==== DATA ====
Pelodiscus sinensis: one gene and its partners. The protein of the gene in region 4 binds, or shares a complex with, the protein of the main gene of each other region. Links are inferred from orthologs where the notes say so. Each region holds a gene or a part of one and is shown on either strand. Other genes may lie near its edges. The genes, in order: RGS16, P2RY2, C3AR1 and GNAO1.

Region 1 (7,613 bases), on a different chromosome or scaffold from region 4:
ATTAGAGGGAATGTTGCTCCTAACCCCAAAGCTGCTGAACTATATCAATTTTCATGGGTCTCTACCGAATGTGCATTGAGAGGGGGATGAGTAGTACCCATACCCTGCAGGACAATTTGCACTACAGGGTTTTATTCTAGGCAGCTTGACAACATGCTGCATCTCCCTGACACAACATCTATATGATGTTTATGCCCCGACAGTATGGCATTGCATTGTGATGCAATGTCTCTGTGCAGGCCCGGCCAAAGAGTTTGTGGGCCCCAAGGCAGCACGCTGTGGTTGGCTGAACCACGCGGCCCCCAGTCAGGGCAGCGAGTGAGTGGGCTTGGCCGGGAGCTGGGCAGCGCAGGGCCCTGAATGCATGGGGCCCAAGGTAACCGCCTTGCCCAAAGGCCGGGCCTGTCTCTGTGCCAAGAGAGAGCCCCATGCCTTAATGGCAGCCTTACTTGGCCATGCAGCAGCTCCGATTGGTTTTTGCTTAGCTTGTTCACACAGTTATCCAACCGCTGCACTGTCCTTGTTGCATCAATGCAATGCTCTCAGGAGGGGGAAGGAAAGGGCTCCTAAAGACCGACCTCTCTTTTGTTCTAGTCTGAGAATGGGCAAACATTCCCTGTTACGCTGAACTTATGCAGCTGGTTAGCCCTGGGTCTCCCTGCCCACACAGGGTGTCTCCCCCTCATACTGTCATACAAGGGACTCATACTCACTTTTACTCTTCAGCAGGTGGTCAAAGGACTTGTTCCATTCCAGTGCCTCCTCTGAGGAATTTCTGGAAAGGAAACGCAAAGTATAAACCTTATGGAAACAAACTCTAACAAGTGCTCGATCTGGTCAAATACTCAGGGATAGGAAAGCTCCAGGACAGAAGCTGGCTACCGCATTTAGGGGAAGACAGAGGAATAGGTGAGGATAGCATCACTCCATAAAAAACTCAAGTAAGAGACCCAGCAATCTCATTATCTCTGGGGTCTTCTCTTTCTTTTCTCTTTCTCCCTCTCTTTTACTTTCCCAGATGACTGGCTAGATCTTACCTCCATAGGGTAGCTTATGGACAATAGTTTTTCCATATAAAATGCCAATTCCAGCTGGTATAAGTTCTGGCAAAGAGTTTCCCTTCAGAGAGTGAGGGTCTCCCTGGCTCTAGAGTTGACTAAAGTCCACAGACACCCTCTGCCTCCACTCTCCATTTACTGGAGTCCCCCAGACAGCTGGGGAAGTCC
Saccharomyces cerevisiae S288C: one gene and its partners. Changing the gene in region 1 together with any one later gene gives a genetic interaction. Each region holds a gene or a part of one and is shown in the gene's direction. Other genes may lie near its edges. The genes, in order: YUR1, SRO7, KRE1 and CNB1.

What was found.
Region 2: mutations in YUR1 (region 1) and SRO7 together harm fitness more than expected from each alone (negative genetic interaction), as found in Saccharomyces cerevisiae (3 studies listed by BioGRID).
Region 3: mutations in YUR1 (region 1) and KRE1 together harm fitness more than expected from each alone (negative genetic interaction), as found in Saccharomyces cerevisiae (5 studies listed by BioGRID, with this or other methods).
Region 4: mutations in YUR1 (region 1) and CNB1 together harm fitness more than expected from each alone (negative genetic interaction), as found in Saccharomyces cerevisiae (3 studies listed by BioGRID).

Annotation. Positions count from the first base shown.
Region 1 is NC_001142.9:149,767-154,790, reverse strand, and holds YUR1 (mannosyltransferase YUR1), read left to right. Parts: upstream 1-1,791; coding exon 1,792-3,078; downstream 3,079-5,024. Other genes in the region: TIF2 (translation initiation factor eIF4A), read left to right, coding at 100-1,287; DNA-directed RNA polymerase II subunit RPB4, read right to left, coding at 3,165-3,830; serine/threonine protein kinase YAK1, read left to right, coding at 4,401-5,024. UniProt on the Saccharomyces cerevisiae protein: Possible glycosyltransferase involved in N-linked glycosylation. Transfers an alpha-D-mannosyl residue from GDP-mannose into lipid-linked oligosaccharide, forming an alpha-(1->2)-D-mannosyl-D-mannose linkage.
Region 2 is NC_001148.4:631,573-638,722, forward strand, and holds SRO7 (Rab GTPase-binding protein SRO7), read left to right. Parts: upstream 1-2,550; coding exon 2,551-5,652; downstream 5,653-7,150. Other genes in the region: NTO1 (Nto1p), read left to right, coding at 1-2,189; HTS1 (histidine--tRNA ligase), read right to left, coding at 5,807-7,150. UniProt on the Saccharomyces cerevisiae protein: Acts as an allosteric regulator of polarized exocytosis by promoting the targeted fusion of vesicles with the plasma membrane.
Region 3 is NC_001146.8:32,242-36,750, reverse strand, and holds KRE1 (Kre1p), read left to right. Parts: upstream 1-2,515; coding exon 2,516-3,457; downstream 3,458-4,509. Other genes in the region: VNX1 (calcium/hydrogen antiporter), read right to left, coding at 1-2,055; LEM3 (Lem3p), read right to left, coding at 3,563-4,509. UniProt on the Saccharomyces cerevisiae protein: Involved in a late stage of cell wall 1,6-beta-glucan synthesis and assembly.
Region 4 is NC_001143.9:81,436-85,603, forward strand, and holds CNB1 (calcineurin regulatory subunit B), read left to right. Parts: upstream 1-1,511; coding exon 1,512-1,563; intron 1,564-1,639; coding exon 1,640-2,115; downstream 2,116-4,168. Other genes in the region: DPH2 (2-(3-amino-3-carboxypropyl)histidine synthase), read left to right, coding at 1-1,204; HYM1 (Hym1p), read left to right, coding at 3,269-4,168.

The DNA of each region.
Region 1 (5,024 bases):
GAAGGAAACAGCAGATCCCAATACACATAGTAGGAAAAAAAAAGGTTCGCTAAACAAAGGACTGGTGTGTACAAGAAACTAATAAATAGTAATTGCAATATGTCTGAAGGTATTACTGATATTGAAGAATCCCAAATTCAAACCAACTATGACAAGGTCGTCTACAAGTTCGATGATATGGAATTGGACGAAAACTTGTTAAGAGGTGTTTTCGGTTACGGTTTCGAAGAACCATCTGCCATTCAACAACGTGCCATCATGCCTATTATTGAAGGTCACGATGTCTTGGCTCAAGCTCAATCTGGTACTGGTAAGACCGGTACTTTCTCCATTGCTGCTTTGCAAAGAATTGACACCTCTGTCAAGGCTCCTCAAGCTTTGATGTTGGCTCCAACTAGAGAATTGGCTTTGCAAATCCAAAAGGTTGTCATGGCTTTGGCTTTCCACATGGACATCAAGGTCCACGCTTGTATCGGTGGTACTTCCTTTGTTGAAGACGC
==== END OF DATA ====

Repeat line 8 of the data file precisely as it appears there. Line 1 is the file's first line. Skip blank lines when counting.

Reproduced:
Region 4: mutations in YUR1 (region 1) and CNB1 together harm fitness more than expected from each alone (negative genetic interaction), as found in Saccharomyces cerevisiae (3 studies listed by BioGRID).